Centuries ago, legendary Chinese monk Xuanzang trekked to India to seek Buddhist teachings: Today, his relic lies at a temple in Taiwan’s Sun Moon Lake. India and Taiwan can look at promoting a Buddhist tourism circuit encompassing the Xuanzang temple in Taiwan and pilgrimage sites in India like Bodh Gaya. Economic engagement with Taiwan may be to India’s advantage as the former looks to export critical components, not finished products, thereby not affecting the medium- and small-scale industries sector. On the technological front, India stands to benefit from collaboration with Taiwan’s Hsinchu Science Park, which was the cradle of the island’s semiconductor industry.

For long, New Delhi has kept Taiwan at bay so as not to anger China, which has reciprocated by systematically targeting Indian interests. It might be time now for India to shed these “hesitations of history” to script a bolder innings with Taiwan.

Harsh V. Pant is a Professor of International Relations at King’s College London and vice-president for studies at ORF.
Kalpit A Mankikar is a Fellow with Strategic Studies programme at ORF.

The article was first published in Hindustan Times as Taiwan verdict reflects anti-China sentiment on January 15, 2024.

Disclaimer: All views expressed in the article belong solely to the author and not necessarily to the organisation.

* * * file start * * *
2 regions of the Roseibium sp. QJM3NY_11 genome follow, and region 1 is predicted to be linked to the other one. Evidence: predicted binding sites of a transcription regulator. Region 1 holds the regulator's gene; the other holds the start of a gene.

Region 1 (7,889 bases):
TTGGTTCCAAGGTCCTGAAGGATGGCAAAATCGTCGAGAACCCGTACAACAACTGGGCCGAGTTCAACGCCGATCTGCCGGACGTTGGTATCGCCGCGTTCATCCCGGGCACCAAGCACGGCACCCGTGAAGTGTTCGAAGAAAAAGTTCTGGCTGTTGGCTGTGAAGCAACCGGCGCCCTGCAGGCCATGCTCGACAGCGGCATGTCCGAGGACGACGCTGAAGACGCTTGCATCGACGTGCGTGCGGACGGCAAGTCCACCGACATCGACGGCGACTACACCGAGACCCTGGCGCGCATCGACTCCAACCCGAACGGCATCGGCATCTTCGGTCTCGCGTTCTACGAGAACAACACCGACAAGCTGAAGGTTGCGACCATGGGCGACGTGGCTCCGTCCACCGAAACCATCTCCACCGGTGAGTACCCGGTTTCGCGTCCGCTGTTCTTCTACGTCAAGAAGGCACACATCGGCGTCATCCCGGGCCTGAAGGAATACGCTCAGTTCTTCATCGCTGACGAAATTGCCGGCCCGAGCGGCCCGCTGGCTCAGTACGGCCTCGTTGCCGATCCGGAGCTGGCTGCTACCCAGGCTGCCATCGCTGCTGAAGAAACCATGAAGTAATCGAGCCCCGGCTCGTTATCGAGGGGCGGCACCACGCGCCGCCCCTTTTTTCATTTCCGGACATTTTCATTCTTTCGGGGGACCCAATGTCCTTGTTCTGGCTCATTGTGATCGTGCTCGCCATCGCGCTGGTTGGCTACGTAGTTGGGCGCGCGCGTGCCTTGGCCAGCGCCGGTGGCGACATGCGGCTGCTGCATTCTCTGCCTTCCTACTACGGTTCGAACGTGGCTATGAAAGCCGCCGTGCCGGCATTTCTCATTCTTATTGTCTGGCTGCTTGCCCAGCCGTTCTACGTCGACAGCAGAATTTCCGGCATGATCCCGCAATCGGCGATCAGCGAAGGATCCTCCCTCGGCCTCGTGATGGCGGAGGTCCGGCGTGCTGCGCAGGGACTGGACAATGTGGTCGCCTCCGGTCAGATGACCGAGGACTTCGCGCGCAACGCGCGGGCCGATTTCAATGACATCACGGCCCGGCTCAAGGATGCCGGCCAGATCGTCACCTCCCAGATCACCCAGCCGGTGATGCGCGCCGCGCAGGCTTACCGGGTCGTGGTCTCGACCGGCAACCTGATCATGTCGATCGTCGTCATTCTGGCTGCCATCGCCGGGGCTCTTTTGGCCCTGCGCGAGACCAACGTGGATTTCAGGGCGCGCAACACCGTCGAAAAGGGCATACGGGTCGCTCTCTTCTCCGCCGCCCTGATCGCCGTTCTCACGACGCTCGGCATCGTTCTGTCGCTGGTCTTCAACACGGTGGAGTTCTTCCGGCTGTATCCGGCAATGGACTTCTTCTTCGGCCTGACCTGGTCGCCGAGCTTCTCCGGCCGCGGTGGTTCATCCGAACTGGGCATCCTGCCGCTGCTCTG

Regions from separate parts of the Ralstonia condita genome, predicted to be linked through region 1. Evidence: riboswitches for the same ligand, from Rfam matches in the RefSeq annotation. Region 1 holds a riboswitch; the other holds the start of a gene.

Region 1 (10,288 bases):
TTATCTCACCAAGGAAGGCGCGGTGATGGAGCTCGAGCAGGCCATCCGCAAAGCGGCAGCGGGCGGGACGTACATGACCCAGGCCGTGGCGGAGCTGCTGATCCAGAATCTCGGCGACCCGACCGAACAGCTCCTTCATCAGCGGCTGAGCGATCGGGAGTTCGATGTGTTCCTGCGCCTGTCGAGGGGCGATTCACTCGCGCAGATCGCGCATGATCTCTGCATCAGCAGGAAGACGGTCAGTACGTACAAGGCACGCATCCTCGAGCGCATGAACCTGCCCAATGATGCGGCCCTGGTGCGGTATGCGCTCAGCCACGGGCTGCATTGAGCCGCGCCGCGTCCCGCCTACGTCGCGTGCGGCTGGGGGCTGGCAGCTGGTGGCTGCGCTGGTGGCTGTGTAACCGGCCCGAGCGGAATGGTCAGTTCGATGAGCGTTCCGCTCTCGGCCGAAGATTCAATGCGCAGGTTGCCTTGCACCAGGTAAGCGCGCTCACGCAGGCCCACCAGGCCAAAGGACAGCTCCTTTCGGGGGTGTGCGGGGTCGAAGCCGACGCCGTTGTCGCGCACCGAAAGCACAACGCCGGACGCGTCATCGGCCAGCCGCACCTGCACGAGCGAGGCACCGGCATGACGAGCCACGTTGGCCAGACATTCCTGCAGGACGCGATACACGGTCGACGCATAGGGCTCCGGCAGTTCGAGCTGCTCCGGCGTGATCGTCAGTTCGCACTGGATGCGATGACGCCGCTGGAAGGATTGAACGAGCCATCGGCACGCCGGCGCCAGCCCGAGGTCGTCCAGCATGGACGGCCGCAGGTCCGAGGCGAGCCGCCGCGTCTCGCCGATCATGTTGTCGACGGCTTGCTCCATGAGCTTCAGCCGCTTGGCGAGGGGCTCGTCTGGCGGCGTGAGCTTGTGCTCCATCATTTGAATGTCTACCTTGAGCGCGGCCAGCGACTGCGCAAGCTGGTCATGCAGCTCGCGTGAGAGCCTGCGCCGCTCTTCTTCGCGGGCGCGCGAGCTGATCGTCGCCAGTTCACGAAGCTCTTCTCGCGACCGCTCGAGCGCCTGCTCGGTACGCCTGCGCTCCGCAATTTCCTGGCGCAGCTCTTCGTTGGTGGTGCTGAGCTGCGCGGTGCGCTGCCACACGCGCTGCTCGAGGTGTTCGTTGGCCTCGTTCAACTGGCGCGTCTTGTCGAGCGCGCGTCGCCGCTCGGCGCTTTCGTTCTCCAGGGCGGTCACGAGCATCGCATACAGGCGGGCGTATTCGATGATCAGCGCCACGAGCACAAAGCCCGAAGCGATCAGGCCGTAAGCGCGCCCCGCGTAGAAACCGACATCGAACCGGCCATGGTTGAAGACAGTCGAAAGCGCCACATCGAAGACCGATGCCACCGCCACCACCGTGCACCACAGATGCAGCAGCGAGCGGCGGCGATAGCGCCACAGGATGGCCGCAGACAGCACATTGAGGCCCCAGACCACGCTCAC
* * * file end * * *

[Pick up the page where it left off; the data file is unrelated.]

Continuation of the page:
Read more at IMPRI:

Understanding the Indigo Pilot Assault: Bad Weather, Flight Delays and Passenger Satiety.

A Co-operative Business Approach in Bio Economy of India

Acknowledgement: This article was posted by Aasthaba Jadeja, a research intern at IMPRI.

  • IMPRI Desk
  • IMPRI

    IMPRI, a startup research think tank, is a platform for pro-active, independent, non-partisan and policy-based research. It contributes to debates and deliberations for action-based solutions to a host of strategic issues. IMPRI is committed to democracy, mobilization and community building.

  • Harsh V Pant

    Professor of International Relations at King’s College London and Director of Research at Observer Research Foundation (ORF), New Delhi.

Previous articleBuilding New India: From Ram Mandir To True Swaraj – IMPRI Impact And Policy Research Institute
Next articleDevelopment Research And Questionnaire Design
IMPRI, a startup research think tank, is a platform for pro-active, independent, non-partisan and policy-based research. It contributes to debates and deliberations for action-based solutions to a host of strategic issues. IMPRI is committed to democracy, mobilization and community building.

LEAVE A REPLY

Please enter your comment!
Please enter your name here